"None of the allegations that have been raised in the past, that started off as a smear campaign, have deterred one iota of the work we've done in the committee, the successes that we've had and the progress that we've had," he said.
Details of the investigations have not been made public, but media reports, mainly in the Miami Herald and Washington Post, have said they involve his ties to Salomon Melgen, a Florida doctor who has donated to Menendez's campaigns.
Menendez denies any wrongdoing and aides note that the allegations against him became public after an anonymous tip to a right-leaning media outlet, just before his 2012 re-election.
Despite their difference over Iran, Menendez played a key role during perhaps the White House's most difficult moment on foreign policy last year when it asked Congress to support military strikes on Syria.
At Obama's urgent request, the Foreign Relations Committee voted to authorize the use of force against Syrian President Bashar al-Assad's government, in the face of opposition from many lawmakers weary of America's wars.
"There are people who are shy about authorizing the use of force based upon what's happened in Iraq and Afghanistan," Menendez said. "I'm actually one of those people. I voted against war in Iraq, which is why I always find it amazing to be called a warmonger in any context."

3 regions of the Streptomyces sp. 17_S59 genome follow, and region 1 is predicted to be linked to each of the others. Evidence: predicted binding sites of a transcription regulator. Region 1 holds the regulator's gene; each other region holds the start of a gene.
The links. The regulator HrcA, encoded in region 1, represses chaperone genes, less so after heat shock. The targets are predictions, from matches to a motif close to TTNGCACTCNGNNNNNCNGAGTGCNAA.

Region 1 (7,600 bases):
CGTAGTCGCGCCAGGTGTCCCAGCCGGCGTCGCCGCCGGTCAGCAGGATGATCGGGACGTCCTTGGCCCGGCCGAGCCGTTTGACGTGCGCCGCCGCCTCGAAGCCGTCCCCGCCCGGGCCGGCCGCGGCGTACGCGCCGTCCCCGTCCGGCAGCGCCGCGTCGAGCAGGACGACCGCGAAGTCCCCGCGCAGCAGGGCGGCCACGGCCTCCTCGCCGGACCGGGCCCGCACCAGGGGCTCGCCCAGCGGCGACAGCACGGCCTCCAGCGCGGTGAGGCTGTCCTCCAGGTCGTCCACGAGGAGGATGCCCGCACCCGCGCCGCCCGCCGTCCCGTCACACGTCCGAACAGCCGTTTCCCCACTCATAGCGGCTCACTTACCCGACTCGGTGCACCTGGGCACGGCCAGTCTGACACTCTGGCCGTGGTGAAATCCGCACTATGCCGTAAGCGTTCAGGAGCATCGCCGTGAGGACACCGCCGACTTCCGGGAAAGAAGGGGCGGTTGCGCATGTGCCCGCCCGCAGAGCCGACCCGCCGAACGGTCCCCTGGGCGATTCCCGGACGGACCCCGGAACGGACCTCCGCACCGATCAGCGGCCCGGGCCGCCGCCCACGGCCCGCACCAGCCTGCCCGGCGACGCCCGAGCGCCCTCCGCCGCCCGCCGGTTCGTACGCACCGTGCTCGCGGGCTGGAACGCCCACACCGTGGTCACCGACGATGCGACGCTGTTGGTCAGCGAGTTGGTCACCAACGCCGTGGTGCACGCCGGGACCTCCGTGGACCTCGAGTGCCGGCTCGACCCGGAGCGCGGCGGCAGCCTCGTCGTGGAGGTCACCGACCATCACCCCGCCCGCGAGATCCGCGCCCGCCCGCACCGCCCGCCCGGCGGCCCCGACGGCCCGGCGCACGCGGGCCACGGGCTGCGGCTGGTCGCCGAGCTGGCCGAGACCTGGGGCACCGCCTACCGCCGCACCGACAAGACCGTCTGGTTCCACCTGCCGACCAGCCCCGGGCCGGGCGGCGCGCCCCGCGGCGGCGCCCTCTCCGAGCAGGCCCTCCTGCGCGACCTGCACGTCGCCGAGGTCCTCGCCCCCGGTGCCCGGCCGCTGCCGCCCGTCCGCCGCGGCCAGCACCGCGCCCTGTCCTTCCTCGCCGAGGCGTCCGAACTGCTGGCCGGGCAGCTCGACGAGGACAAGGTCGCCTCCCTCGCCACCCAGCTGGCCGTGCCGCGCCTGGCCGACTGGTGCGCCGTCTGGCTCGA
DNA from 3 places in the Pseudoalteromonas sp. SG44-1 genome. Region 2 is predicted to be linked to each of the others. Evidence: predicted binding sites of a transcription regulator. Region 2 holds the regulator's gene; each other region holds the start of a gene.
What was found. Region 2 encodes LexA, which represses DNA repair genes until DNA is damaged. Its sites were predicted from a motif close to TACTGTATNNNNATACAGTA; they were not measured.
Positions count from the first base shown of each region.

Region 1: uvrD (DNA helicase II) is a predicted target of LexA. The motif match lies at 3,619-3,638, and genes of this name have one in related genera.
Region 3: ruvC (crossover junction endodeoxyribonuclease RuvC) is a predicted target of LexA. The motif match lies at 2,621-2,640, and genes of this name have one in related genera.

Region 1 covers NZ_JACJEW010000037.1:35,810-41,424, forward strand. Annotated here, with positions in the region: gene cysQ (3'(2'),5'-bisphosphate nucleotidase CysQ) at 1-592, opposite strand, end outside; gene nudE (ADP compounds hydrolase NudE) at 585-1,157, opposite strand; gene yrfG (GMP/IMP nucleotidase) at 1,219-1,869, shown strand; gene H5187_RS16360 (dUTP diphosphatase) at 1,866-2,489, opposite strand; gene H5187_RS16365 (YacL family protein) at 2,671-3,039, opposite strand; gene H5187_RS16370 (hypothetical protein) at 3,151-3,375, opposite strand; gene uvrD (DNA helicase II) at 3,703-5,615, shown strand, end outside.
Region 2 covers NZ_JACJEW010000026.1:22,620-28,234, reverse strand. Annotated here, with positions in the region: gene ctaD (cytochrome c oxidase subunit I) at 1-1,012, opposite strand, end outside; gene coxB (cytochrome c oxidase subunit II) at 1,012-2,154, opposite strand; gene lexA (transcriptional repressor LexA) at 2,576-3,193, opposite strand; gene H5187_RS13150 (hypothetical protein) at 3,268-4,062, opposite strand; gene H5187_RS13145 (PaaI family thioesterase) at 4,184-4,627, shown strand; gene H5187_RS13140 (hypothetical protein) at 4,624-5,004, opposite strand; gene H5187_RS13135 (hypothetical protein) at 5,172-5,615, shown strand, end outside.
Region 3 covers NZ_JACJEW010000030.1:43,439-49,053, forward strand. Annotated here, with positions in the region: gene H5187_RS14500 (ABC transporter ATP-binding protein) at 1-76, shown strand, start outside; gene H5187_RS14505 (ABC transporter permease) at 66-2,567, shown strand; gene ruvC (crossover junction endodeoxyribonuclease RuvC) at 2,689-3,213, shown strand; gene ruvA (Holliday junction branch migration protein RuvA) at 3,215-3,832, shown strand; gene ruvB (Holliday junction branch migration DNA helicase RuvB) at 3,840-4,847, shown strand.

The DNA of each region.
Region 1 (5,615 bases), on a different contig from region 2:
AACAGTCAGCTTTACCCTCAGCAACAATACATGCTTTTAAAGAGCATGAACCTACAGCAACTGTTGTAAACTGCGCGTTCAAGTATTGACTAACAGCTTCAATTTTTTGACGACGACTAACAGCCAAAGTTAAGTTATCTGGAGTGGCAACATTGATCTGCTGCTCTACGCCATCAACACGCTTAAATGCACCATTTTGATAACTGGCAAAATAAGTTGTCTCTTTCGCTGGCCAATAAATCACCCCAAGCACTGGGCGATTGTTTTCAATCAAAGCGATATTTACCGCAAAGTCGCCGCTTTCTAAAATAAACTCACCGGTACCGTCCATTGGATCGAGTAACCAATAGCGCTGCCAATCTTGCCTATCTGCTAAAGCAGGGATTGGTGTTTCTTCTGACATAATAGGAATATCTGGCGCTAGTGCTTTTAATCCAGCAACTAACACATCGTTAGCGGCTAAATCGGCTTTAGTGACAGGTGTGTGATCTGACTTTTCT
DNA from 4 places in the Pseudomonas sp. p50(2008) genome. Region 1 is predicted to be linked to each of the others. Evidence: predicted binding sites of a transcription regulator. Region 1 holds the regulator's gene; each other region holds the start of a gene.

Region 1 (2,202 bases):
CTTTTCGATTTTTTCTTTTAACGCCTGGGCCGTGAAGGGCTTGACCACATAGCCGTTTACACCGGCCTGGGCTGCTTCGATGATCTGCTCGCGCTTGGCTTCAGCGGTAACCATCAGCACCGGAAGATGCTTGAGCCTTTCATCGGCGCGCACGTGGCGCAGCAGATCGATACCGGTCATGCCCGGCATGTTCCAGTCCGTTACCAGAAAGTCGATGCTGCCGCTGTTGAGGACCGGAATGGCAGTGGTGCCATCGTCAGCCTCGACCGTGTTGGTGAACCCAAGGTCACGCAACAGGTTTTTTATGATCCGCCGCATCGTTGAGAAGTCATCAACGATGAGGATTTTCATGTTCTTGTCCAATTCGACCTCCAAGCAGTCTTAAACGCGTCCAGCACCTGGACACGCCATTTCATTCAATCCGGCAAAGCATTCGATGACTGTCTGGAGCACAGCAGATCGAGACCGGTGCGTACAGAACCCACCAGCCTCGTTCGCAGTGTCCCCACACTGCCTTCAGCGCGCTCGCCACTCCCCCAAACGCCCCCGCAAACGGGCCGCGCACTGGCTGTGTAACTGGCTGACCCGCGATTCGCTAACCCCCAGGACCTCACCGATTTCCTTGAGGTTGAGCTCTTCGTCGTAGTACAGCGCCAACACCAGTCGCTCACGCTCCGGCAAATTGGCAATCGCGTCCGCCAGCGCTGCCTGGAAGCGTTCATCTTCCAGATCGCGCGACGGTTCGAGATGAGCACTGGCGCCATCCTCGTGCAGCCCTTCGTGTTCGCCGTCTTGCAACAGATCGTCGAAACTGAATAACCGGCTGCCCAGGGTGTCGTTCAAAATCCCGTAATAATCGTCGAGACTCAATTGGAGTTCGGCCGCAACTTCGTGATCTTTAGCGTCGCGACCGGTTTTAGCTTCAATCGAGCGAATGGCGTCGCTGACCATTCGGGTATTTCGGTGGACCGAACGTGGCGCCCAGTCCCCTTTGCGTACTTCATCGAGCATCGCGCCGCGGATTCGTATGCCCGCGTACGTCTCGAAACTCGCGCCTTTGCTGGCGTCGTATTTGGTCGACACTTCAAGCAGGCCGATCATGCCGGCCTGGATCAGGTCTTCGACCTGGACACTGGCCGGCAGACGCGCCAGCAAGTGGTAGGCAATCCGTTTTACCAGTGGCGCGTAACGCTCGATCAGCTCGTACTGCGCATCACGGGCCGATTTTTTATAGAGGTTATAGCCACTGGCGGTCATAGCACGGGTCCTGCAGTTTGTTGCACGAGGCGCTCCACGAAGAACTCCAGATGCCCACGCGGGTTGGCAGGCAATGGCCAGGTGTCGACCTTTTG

In a Congress infamous for its partisan bickering, Menendez's cooperation with the other side of the aisle is rare.
He co-sponsored the Iran bill with Illinois Republican Senator Mark Kirk and has worked closely during his year as chairman with Tennessee Senator Bob Corker, the foreign relations committee's top Republican.
"He's shown a degree of independence from the administration, hasn't always agreed with where they are," Corker said. "I think that's the role we should play in the Senate, to make sure we're setting the right context."
Menendez said his wariness of Iran stems from two decades' experience, starting with his time as a member of the House of Representatives in the 1990s when Iran signed a contract with Russia to build its Bushehr nuclear power plant under International Atomic Energy Agency supervision.
Others said then that the IAEA safeguards would control Iran's nuclear program. Instead, Tehran has been steadily expanding its nuclear capacity, leading to the current crisis, Menendez said.
Outside observers said Menendez and other hawks in Congress at some point have to give negotiations with Iran a chance. "We live in the real world and we have to be careful that pursuit of the perfect does not destroy the opportunity for the good enough," said Daryl Kimball, executive director of the Washington-based Arms Control Association, which researches arms-control issues.
Menendez's hard line on Iran sanctions is typical of lawmakers from states like New Jersey, with many Jewish voters. A Cuban-American, Menendez is also a staunch opponent of the island nation's Communist government, which is under a U.S. embargo.
(Editing by Alistair Bell and Andrew Hay)